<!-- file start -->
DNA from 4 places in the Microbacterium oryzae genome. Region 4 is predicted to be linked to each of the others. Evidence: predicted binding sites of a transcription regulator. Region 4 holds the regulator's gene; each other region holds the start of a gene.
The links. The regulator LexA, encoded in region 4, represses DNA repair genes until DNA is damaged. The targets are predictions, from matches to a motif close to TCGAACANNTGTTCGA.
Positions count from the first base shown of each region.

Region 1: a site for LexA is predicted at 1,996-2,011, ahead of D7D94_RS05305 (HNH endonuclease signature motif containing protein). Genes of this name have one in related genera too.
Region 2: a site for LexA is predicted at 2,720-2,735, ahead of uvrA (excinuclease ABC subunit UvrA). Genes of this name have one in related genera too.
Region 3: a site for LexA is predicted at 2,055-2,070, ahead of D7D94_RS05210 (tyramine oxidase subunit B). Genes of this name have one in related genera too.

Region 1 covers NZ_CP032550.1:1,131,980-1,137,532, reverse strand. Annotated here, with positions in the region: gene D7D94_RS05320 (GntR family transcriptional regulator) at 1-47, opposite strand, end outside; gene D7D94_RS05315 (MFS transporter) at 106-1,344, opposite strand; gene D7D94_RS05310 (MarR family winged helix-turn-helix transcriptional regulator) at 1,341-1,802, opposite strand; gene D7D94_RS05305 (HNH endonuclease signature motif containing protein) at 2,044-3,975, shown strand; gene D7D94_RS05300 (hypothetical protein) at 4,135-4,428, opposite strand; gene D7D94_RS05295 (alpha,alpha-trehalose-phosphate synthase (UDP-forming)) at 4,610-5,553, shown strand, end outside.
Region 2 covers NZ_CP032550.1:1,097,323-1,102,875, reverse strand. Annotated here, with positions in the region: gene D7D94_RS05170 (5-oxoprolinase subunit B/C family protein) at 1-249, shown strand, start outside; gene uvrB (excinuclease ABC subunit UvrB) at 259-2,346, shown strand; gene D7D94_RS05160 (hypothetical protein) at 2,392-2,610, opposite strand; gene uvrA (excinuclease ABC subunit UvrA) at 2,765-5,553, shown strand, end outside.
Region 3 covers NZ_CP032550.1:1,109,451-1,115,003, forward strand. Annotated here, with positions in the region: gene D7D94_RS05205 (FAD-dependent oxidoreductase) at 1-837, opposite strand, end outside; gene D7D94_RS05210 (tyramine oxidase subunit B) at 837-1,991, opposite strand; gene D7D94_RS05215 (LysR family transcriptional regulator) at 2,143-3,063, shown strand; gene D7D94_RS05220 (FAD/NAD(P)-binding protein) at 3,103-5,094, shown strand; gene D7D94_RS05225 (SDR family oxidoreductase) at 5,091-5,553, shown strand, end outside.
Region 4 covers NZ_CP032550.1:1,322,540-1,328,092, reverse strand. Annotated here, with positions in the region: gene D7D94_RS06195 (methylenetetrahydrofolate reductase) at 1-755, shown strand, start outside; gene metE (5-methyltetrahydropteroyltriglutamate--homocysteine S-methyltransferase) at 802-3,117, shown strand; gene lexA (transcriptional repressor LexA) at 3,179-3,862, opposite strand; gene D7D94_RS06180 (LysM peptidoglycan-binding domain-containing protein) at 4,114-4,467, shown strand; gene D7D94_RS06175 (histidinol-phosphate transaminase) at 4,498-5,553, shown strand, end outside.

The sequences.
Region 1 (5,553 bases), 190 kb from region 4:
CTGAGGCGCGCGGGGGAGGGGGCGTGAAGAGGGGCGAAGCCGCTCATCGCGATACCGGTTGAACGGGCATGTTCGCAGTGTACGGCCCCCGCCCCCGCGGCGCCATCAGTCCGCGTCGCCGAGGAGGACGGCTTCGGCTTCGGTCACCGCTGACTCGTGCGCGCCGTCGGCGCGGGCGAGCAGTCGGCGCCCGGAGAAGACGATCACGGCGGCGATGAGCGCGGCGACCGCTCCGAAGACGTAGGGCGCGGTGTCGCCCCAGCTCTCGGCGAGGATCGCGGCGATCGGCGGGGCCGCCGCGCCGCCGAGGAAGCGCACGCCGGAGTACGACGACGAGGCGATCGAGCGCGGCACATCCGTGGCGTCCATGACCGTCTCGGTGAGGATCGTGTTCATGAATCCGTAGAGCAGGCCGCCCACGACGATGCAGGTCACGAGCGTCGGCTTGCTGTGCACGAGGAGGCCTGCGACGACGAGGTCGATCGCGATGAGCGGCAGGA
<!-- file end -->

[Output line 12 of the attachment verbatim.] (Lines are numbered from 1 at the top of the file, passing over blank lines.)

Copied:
Region 1 (5,553 bases), 190 kb from region 4: